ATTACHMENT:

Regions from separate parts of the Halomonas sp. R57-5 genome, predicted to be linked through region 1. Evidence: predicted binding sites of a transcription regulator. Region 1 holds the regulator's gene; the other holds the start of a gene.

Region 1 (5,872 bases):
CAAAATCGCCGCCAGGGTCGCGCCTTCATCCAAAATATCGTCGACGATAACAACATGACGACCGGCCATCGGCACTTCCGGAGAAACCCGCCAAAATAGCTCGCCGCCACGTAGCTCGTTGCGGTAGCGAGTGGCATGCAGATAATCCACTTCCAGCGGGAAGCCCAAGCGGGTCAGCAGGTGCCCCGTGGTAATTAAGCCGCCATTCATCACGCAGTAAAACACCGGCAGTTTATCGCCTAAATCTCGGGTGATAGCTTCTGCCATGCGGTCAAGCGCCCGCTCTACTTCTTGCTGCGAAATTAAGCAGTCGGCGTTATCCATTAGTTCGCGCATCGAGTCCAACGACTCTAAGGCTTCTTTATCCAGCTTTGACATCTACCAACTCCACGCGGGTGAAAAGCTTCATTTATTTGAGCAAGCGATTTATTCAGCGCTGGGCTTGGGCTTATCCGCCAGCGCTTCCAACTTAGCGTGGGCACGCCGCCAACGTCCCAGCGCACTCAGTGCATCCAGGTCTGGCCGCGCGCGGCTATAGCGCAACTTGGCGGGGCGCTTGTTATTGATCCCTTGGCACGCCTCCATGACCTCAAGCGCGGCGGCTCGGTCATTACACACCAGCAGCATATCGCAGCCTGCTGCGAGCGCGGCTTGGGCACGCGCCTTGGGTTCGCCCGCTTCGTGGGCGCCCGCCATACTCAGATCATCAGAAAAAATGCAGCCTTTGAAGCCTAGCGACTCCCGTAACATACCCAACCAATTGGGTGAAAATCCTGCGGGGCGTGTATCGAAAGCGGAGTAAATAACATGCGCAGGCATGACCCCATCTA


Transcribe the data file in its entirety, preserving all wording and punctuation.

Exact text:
Regions from separate parts of the Halomonas sp. R57-5 genome, predicted to be linked through region 1. Evidence: predicted binding sites of a transcription regulator. Region 1 holds the regulator's gene; the other holds the start of a gene.

Region 1 (5,872 bases):
CAAAATCGCCGCCAGGGTCGCGCCTTCATCCAAAATATCGTCGACGATAACAACATGACGACCGGCCATCGGCACTTCCGGAGAAACCCGCCAAAATAGCTCGCCGCCACGTAGCTCGTTGCGGTAGCGAGTGGCATGCAGATAATCCACTTCCAGCGGGAAGCCCAAGCGGGTCAGCAGGTGCCCCGTGGTAATTAAGCCGCCATTCATCACGCAGTAAAACACCGGCAGTTTATCGCCTAAATCTCGGGTGATAGCTTCTGCCATGCGGTCAAGCGCCCGCTCTACTTCTTGCTGCGAAATTAAGCAGTCGGCGTTATCCATTAGTTCGCGCATCGAGTCCAACGACTCTAAGGCTTCTTTATCCAGCTTTGACATCTACCAACTCCACGCGGGTGAAAAGCTTCATTTATTTGAGCAAGCGATTTATTCAGCGCTGGGCTTGGGCTTATCCGCCAGCGCTTCCAACTTAGCGTGGGCACGCCGCCAACGTCCCAGCGCACTCAGTGCATCCAGGTCTGGCCGCGCGCGGCTATAGCGCAACTTGGCGGGGCGCTTGTTATTGATCCCTTGGCACGCCTCCATGACCTCAAGCGCGGCGGCTCGGTCATTACACACCAGCAGCATATCGCAGCCTGCTGCGAGCGCGGCTTGGGCACGCGCCTTGGGTTCGCCCGCTTCGTGGGCGCCCGCCATACTCAGATCATCAGAAAAAATGCAGCCTTTGAAGCCTAGCGACTCCCGTAACATACCCAACCAATTGGGTGAAAATCCTGCGGGGCGTGTATCGAAAGCGGAGTAAATAACATGCGCAGGCATGACCCCATCTA